Because the return on investments and all that, the third part is you have to work your local market. You need to get out there and build relationship, right? If it's insurance agents, plumber, whoever it is in Europe market, you have to get out there and build your business. And the third part depends on the areas. It depends on the size of your business. You want to create accounts with national clients, right? So for example, if you work with a retailer that has, you know, a thousand stores across the U S you want to try and get on their list. So as long as these three sources are working, right, one of them is going to be better than the one slower. And then they're going to shift around, depending on the weather, it depends on the time of the year and all that. But you need to make sure that you have at least three source of leads flow into

Josh Smith (13:35):

That's awesome. And that level of thinking really kind of propelled you to the, get out of the truck book and building that community a little bit. Right. So tell me a little bit about what get out of the truck means and how you came to start that,

Idan Shpizear (13:51):

You know, track is, you know, I'm seeing a lot of great guys and I really mean it. Great guys. It's some people in the, in the home service industry, right? So I know people that been in, you know, as a plumber, as a roofer contractor has now been in this business for 20 years, 30 years now. And they still in the truck, they're really great in working with their client. They're doing an amazing work, but the, if they implement, if they're adding to their business, a few disciplines, right, they're gonna be able to get out of the truck and start really living the life that they want to live. Right. Everybody go into the business saying, okay, I'm going to build this business. I'm going to get it to a million dollar or five or 10 or whatever it is, right. I'm going to have a team.

Idan Shpizear (14:29):

I'm going to be able to go on vacation. I'm going to live the life on my own term. And I'm going to give back to the community as well. And what I actually see that most of the people gets back at a certain point, right? At the end thing, it's not easy to be in business for 20 years and still drive the trucks, still carry the equipment, still clean carpet at one point it's exhausting. And if you're exhausted, you know, you're unhappy. And I'm thinking, okay, how it's impacting your family life, how it's impacting the relationship with your wife, with your kids right now, it's impacting the community that you're in. So my thought is if we help these guys right, get out of the truck and really able to build the business that they want. So they have more control, they're more free to find more happiness, the final fulfillment, then that will impact their families that will impact their communities. So that's really what triggered the idea of, can I put something, can I build a resource center with books, eBooks, and videos and tools that hopefully helped a few people get out of the truck? Yeah.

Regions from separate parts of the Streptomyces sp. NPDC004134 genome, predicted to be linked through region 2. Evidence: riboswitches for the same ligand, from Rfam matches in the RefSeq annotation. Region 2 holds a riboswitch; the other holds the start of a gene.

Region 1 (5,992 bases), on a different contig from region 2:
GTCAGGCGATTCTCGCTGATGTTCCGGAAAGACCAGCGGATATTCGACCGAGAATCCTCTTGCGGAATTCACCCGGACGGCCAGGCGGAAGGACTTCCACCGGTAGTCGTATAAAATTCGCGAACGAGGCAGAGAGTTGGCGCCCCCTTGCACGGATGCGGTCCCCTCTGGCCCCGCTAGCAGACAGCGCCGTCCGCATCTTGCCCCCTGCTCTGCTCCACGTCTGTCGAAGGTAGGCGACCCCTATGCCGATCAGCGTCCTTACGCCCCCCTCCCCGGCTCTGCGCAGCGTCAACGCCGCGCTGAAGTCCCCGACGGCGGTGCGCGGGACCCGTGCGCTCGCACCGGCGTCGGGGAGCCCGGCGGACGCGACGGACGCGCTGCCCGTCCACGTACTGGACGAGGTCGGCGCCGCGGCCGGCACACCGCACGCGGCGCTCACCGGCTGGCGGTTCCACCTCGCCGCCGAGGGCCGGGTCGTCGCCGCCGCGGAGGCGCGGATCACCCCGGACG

Josh Smith (15:34):

So tell me a bit about that community. How is that going and growing and what kinds of tools are you continually putting tools into the pot? So,

Idan Shpizear (15:43):

Yeah, so we, we just uploaded, I think about 30 new videos, right? And that was a stretch for me, right? So I'm a big believer that as a business owner, you have to evolve and you have to stretch yourself. Right? A lot of my own stretching was creating a video. Now, you know, being in front of the camera, doing what I'm doing with you, you know, I feel very uncomfortable with, but now it's getting easier. It's like anything new that you're kind of pushing yourself to do. So we created videos, eh, we have a few free eBooks, right? About personal growth and how to work on your business and not in your business. We also created a very cool tool that you can create a business plan in five minutes. Right. We asking you some basic questions and we give you some clarity, right? So if you want to reach a million dollars in sales, how many leads do you need to generate?

Idan Shpizear (16:33):

What the average per job was going to be your conversion, right? And then we break it for you per month. So you able to now stay focused on your target because staying focused is a huge thing. A lot of people miss the point on and give you some clarity. Now, the other side of it, we also created a SWAT analysis, right? So as a business owner, what is your strength? What is your weaknesses? Right? So I want you to see it, right, because what I hate to see is people spending, you know, years and years of their life. And I did the same thing, try to get better, trying to improve their weaknesses instead of doubling down on your strengths. So you can really build beautiful business. If you're going to really work on your strength and that will create a differentiation between you and your competition.